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Life IS history in the making. Every word we say, everything we do becomes history the moment it is said or done. Life void of memories leaves nothing but emptiness. For those who might consider history boring, think again: It is who we are, what we do and why we are here. We are certainly individuals in our thoughts and deeds but we all germinated from seeds planted long, long ago.

Wednesday, July 13, 2016

♫Barbershop Music Appreciation♫


 July 13 is...
which was created in 2005 by Sweet Adelines International, "a worldwide organization of women singers committed to advancing the musical art form of barbershop harmony." It was started to mark the 60th anniversary of the founding of their organization. To appreciate barbershop music begins with first understanding its history.
A Bit of Barbershop History

There was a time when harmony thrived in a barbershop as celebrated back in April on Barbershop Quartet Day. The harmonizing came about while men waited their turn for a haircut. That's one way to pass the time and prevent boredom! At least it's the way it was in the last half of the 19th century. Not so much today since Barbershops are almost a thing of the past. Men now go to 'salons' much the same as their counterpart, women and women perform barbershop music much the same as their counterpart, men.

The 1880s to the 1940s were the golden age for the barbershops. They actually rivaled Saloons of the Old West in popularity. Main difference...men left the barbershops sober with the only cut possibly a slight 'nick' from a straight razor! Even that didn't happen very often for the barbers were skilled tradesmen! With the atmosphere of the barbershop being rendered with an artistic flourish, it is no wonder the Barbershop Quartet evolved. But, why this particular style of music? Many people are not aware that the barbershop quartets were initially begun by African American men socializing in barbershops. By the turn of the century, barbershop quartets consisted mostly of white males.
The "barbershop" style of music is first associated with black southern quartets of the 1870s, such as The American Four and The Hamtown Students. The African influence is particularly notable in the improvisational nature of the harmonization, and the flexing of melody to produce harmonies in "swipes" and "snakes." Black quartets "cracking a chord" were commonplace at places like Joe Sarpy's Cut Rate Shaving Parlor in St. Louis, or in Jacksonville, Florida, where, black historian James Weldon Johnson writes, "every barbershop seemed to have its own quartet." The first written use of the word "barbershop" when referring to harmonizing came in 1910, with the publication of the song, "Play That Barbershop Chord"‹evidence that the term was in common parlance by that time.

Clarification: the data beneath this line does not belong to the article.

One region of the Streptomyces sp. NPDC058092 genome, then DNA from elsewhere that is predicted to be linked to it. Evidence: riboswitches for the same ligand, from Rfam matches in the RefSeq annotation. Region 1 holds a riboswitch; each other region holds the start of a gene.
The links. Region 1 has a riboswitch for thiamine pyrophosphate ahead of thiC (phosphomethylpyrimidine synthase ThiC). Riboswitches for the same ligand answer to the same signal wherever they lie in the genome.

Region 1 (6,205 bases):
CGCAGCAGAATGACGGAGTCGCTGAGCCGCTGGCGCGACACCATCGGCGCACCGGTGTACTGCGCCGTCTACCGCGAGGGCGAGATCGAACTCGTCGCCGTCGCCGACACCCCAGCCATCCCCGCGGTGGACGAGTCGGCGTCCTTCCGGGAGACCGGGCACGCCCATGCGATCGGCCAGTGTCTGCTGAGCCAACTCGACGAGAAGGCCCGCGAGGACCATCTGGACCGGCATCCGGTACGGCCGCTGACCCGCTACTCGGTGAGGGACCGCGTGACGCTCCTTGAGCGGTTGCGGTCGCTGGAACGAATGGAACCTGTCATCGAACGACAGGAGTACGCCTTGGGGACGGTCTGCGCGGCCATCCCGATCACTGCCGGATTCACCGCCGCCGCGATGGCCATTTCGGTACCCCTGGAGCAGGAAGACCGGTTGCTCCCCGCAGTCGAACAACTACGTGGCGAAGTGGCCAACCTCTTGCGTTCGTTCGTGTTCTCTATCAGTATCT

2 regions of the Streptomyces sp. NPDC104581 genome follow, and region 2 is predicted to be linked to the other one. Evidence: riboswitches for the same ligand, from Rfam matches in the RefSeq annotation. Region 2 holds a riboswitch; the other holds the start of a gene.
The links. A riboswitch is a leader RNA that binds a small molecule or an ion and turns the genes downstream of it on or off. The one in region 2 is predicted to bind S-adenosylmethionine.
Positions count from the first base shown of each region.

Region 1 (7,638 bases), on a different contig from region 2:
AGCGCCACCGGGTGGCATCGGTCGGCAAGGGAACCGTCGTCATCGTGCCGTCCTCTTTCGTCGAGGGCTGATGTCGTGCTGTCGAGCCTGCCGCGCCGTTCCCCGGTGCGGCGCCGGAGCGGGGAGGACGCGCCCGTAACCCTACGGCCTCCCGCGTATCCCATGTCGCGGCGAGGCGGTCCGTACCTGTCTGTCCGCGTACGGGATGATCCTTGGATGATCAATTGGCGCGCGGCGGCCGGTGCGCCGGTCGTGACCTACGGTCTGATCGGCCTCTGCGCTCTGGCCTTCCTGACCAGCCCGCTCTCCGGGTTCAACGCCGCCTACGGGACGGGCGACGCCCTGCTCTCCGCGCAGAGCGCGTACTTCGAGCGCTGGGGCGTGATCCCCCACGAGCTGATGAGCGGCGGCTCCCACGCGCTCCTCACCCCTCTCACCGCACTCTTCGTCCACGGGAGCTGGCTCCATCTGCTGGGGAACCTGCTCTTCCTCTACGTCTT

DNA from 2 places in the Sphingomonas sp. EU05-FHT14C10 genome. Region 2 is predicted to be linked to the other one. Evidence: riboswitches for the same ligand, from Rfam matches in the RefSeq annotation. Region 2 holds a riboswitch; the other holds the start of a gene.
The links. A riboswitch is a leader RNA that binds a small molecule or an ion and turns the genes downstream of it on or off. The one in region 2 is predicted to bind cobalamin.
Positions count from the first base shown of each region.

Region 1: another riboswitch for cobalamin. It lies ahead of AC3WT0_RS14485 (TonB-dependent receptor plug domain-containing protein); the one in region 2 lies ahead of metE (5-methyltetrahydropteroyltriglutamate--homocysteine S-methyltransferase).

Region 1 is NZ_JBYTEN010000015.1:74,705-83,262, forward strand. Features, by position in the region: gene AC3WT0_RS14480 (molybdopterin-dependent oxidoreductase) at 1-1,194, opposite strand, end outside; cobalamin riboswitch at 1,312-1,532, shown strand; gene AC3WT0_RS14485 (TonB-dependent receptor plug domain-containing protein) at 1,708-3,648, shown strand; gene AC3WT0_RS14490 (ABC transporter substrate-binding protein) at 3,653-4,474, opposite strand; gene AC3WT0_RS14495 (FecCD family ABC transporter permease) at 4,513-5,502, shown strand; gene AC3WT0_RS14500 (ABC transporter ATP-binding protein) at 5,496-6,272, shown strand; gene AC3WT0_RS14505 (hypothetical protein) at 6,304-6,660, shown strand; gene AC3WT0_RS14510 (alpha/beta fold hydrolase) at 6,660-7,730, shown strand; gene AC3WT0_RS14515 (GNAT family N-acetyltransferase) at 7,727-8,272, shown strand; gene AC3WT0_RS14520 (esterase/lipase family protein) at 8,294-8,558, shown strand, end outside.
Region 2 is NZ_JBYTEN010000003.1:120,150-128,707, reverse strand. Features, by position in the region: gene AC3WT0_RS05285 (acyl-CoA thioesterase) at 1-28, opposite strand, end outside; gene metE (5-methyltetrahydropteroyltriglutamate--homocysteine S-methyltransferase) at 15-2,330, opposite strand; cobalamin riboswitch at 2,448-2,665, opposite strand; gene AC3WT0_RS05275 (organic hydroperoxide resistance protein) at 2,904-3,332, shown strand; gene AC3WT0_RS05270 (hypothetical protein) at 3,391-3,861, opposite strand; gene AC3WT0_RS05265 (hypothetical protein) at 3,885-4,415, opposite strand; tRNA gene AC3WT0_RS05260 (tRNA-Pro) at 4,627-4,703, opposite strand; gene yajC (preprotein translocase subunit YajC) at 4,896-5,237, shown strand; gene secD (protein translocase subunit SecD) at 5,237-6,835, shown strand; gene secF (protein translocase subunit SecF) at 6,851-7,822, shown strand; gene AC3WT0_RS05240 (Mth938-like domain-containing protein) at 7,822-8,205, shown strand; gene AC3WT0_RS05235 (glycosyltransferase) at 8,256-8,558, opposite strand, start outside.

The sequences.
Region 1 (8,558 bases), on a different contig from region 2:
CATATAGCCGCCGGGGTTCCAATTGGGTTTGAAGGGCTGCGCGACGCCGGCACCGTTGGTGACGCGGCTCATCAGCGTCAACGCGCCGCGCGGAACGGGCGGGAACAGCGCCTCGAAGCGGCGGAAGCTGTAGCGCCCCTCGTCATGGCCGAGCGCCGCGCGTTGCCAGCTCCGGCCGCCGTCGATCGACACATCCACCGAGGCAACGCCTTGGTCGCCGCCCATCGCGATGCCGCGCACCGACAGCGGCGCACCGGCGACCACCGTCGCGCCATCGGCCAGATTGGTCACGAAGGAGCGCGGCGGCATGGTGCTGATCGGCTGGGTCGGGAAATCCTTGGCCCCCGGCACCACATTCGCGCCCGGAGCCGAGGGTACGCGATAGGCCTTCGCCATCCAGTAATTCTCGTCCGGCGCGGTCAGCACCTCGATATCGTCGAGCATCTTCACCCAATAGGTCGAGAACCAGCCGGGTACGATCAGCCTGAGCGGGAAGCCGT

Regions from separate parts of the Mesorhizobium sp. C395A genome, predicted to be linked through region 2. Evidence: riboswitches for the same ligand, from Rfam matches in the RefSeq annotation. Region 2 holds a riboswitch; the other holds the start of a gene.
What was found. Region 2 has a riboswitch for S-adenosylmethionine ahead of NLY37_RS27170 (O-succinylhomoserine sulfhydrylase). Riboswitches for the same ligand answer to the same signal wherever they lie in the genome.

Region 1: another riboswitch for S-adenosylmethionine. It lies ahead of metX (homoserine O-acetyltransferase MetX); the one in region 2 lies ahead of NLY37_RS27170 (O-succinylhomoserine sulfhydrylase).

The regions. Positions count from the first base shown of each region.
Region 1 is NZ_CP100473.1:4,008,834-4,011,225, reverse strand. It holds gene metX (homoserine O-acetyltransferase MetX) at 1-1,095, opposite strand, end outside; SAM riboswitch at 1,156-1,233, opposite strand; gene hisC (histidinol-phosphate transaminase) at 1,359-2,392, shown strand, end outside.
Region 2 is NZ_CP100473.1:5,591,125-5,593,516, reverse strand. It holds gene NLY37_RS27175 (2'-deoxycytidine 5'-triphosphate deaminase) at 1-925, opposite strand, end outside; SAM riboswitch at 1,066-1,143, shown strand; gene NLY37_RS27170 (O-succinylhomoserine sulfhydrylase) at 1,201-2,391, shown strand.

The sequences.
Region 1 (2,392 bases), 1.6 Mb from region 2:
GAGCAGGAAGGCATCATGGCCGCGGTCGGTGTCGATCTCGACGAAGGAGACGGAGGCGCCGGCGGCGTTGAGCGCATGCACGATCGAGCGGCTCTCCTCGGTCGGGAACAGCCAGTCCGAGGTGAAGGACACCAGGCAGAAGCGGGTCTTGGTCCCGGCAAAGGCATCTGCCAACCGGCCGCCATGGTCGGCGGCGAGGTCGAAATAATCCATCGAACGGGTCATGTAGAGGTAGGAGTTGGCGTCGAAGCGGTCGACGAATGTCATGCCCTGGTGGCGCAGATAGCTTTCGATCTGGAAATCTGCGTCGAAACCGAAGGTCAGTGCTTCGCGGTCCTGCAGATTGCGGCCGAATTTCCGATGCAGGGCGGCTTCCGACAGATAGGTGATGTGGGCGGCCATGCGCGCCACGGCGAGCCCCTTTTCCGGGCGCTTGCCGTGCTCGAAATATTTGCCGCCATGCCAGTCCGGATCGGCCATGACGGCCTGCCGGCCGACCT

[Source: The Origins of Barbershop Harmony]

There is a great appreciation for Barbershop music, especially since it is a cappella. Its singing is technically without instrumental accompaniment but some groups use their voices to emulate instruments. Traditional a cappella focuses on harmonizing with its distinctive four part harmony still being made up of the tenor, lead, baritone and bass. The word "barbershop" has been used to encompass both male and female quartets singing in the barbershop style.

In July 1943, as a result of the American Federation of Musicians boycott of US recording studios, the a cappella vocal group The Song Spinners had a best-seller with "Comin' In On A Wing And A Prayer".
Those of you who lived through the 1940s are sure to remember this great tune by the Song Spinners.
This song was extremely popular in the 40s, during World War II. It managed to stay on the charts for quite some time and sold well over a million copies.
Perhaps never before and never since has this country been so united and supportive of our fighting men and women than during World War II. There were many sacrifices made not only by our troops overseas but by those back at home. People came together and supported the war effort. There was gas rationing, food rationing, etc. and no one complained. They stood behind our government and our troops because they knew to lose the war was to lose our freedom and way of life.
[Source: Bopper Bob Hennessey]

And the music goes on beating to the rhythm of the changing times...